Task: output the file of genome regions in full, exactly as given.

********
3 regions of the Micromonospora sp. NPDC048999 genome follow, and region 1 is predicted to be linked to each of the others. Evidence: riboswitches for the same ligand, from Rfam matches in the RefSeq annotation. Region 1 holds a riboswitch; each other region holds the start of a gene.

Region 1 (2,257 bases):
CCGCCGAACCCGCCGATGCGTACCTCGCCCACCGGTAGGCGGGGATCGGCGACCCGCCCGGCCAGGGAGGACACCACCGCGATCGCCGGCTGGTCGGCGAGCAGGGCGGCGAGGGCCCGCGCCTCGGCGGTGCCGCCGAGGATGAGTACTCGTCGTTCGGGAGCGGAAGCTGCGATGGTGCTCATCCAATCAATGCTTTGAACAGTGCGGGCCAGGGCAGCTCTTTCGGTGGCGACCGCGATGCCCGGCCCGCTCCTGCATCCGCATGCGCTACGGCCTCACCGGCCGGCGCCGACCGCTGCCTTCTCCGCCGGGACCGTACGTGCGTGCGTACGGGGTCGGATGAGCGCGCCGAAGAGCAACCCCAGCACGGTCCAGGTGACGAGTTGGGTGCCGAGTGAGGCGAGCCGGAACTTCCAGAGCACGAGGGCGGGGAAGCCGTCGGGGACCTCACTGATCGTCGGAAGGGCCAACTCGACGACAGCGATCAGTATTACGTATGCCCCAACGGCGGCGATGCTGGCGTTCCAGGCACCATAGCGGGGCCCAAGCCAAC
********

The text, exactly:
3 regions of the Micromonospora sp. NPDC048999 genome follow, and region 1 is predicted to be linked to each of the others. Evidence: riboswitches for the same ligand, from Rfam matches in the RefSeq annotation. Region 1 holds a riboswitch; each other region holds the start of a gene.

Region 1 (2,257 bases):
CCGCCGAACCCGCCGATGCGTACCTCGCCCACCGGTAGGCGGGGATCGGCGACCCGCCCGGCCAGGGAGGACACCACCGCGATCGCCGGCTGGTCGGCGAGCAGGGCGGCGAGGGCCCGCGCCTCGGCGGTGCCGCCGAGGATGAGTACTCGTCGTTCGGGAGCGGAAGCTGCGATGGTGCTCATCCAATCAATGCTTTGAACAGTGCGGGCCAGGGCAGCTCTTTCGGTGGCGACCGCGATGCCCGGCCCGCTCCTGCATCCGCATGCGCTACGGCCTCACCGGCCGGCGCCGACCGCTGCCTTCTCCGCCGGGACCGTACGTGCGTGCGTACGGGGTCGGATGAGCGCGCCGAAGAGCAACCCCAGCACGGTCCAGGTGACGAGTTGGGTGCCGAGTGAGGCGAGCCGGAACTTCCAGAGCACGAGGGCGGGGAAGCCGTCGGGGACCTCACTGATCGTCGGAAGGGCCAACTCGACGACAGCGATCAGTATTACGTATGCCCCAACGGCGGCGATGCTGGCGTTCCAGGCACCATAGCGGGGCCCAAGCCAAC